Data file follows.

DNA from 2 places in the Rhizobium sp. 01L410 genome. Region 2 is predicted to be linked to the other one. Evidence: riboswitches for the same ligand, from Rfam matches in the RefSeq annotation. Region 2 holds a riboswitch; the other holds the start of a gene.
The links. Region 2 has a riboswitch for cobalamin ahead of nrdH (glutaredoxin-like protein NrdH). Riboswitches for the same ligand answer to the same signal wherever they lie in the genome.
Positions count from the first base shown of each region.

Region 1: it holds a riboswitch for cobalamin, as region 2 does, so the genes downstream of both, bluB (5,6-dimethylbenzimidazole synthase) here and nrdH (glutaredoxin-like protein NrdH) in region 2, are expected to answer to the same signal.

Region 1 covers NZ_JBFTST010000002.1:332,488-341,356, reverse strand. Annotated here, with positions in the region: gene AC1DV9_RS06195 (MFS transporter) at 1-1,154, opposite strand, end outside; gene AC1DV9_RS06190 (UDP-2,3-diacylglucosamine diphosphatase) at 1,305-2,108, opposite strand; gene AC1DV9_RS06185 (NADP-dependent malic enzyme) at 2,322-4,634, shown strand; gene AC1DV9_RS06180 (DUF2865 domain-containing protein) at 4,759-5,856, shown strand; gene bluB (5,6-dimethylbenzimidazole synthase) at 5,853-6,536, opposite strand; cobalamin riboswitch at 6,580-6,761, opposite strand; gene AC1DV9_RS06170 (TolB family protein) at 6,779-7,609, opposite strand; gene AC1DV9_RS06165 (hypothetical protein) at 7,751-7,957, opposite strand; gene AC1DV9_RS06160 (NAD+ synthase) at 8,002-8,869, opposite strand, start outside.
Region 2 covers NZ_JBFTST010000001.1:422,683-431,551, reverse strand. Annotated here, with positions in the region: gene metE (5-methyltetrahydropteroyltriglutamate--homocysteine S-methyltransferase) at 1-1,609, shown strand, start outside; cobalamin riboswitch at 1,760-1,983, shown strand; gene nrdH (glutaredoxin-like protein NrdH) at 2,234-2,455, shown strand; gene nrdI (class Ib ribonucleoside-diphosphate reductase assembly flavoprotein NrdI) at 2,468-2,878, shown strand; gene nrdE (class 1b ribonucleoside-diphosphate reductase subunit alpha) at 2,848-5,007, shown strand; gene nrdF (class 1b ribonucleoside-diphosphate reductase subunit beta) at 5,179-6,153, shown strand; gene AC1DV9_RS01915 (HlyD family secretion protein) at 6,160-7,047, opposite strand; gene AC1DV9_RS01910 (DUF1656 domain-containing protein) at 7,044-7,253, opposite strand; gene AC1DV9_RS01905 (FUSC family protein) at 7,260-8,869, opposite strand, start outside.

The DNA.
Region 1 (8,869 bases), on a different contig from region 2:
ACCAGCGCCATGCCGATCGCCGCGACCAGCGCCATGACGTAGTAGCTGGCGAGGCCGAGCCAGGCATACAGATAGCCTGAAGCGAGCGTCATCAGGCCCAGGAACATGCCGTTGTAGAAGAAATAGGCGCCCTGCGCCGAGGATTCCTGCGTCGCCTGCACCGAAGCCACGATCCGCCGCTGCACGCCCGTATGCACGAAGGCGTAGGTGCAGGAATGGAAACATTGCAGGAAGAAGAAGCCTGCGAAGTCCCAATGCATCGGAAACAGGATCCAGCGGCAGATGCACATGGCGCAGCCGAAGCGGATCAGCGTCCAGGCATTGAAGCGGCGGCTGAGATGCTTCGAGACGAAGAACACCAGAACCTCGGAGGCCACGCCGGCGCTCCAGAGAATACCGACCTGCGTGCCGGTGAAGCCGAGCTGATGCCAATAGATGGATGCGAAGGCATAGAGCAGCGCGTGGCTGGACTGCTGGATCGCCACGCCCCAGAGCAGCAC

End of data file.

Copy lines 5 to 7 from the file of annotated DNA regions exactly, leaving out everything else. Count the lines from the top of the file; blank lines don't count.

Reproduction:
Region 1 covers NZ_JBFTST010000002.1:332,488-341,356, reverse strand. Annotated here, with positions in the region: gene AC1DV9_RS06195 (MFS transporter) at 1-1,154, opposite strand, end outside; gene AC1DV9_RS06190 (UDP-2,3-diacylglucosamine diphosphatase) at 1,305-2,108, opposite strand; gene AC1DV9_RS06185 (NADP-dependent malic enzyme) at 2,322-4,634, shown strand; gene AC1DV9_RS06180 (DUF2865 domain-containing protein) at 4,759-5,856, shown strand; gene bluB (5,6-dimethylbenzimidazole synthase) at 5,853-6,536, opposite strand; cobalamin riboswitch at 6,580-6,761, opposite strand; gene AC1DV9_RS06170 (TolB family protein) at 6,779-7,609, opposite strand; gene AC1DV9_RS06165 (hypothetical protein) at 7,751-7,957, opposite strand; gene AC1DV9_RS06160 (NAD+ synthase) at 8,002-8,869, opposite strand, start outside.
Region 2 covers NZ_JBFTST010000001.1:422,683-431,551, reverse strand. Annotated here, with positions in the region: gene metE (5-methyltetrahydropteroyltriglutamate--homocysteine S-methyltransferase) at 1-1,609, shown strand, start outside; cobalamin riboswitch at 1,760-1,983, shown strand; gene nrdH (glutaredoxin-like protein NrdH) at 2,234-2,455, shown strand; gene nrdI (class Ib ribonucleoside-diphosphate reductase assembly flavoprotein NrdI) at 2,468-2,878, shown strand; gene nrdE (class 1b ribonucleoside-diphosphate reductase subunit alpha) at 2,848-5,007, shown strand; gene nrdF (class 1b ribonucleoside-diphosphate reductase subunit beta) at 5,179-6,153, shown strand; gene AC1DV9_RS01915 (HlyD family secretion protein) at 6,160-7,047, opposite strand; gene AC1DV9_RS01910 (DUF1656 domain-containing protein) at 7,044-7,253, opposite strand; gene AC1DV9_RS01905 (FUSC family protein) at 7,260-8,869, opposite strand, start outside.

The DNA.